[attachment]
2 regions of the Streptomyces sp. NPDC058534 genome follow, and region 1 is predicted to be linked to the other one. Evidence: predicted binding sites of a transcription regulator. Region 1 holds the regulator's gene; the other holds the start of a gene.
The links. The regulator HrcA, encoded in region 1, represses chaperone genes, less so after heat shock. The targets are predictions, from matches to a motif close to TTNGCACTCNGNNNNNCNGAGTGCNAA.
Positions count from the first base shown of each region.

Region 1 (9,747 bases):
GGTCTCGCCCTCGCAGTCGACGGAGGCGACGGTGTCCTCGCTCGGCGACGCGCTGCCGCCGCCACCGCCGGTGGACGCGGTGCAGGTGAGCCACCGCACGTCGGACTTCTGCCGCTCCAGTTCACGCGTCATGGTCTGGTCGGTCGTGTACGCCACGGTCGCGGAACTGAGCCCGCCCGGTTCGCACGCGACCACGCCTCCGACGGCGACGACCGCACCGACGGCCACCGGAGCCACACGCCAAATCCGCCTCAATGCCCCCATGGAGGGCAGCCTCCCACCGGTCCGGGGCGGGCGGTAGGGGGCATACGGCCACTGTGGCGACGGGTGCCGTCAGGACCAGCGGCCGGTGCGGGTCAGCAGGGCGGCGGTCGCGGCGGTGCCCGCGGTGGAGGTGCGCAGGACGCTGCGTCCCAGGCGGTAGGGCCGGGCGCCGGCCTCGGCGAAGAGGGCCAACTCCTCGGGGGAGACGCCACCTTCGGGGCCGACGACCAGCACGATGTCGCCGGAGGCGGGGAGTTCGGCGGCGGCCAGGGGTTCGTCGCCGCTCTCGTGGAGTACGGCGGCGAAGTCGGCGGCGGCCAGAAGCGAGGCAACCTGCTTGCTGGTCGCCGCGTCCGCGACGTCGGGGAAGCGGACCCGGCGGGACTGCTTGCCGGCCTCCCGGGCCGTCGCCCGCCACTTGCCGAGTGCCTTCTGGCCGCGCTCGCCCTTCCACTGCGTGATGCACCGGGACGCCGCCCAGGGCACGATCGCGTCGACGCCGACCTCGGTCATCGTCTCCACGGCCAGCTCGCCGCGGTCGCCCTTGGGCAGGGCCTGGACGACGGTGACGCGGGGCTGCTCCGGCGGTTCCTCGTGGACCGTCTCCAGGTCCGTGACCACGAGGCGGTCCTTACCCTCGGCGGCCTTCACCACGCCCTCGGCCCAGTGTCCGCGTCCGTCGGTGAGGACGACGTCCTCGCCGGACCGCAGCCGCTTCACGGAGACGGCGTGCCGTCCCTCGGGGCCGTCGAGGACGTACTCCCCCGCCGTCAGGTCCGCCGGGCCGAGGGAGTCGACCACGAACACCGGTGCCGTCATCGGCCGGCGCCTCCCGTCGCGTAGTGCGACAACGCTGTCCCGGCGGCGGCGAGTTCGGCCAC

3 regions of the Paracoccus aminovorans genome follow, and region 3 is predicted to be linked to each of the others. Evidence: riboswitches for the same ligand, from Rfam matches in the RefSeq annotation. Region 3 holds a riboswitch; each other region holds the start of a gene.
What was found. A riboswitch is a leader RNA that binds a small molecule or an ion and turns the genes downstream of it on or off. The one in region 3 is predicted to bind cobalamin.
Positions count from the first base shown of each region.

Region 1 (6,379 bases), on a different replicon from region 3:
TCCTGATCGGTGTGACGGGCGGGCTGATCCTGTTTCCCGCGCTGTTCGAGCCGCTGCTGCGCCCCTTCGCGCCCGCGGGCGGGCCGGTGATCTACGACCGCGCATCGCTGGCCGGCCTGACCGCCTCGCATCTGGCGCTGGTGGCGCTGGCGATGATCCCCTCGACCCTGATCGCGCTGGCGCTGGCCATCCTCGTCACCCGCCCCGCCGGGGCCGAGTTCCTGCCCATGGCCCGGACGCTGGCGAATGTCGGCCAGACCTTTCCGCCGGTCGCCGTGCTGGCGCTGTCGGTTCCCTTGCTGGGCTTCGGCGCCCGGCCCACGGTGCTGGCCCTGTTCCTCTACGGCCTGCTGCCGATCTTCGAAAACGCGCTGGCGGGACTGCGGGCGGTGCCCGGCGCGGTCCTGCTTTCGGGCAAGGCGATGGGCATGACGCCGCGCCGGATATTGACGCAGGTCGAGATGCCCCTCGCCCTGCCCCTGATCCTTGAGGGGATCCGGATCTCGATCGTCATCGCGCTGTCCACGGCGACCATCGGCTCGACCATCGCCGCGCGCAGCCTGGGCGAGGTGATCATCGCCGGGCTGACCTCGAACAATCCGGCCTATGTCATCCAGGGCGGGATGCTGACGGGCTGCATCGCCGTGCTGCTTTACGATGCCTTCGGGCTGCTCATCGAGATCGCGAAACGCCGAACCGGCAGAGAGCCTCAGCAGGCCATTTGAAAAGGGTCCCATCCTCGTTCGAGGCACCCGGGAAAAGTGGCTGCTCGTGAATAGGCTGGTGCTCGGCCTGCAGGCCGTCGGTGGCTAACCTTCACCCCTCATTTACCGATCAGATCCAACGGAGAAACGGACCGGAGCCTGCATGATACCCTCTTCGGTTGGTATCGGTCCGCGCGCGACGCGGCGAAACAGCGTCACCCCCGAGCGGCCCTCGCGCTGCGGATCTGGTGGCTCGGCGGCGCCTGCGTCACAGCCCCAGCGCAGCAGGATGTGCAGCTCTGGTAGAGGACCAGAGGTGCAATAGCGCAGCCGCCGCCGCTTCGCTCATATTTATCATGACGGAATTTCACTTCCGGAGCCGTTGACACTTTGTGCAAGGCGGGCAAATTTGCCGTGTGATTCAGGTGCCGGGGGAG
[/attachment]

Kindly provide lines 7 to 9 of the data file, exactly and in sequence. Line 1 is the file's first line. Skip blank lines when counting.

What was found. A riboswitch is a leader RNA that binds a small molecule or an ion and turns the genes downstream of it on or off. The one in region 3 is predicted to bind cobalamin.
Positions count from the first base shown of each region.

Region 1 (6,379 bases), on a different replicon from region 3: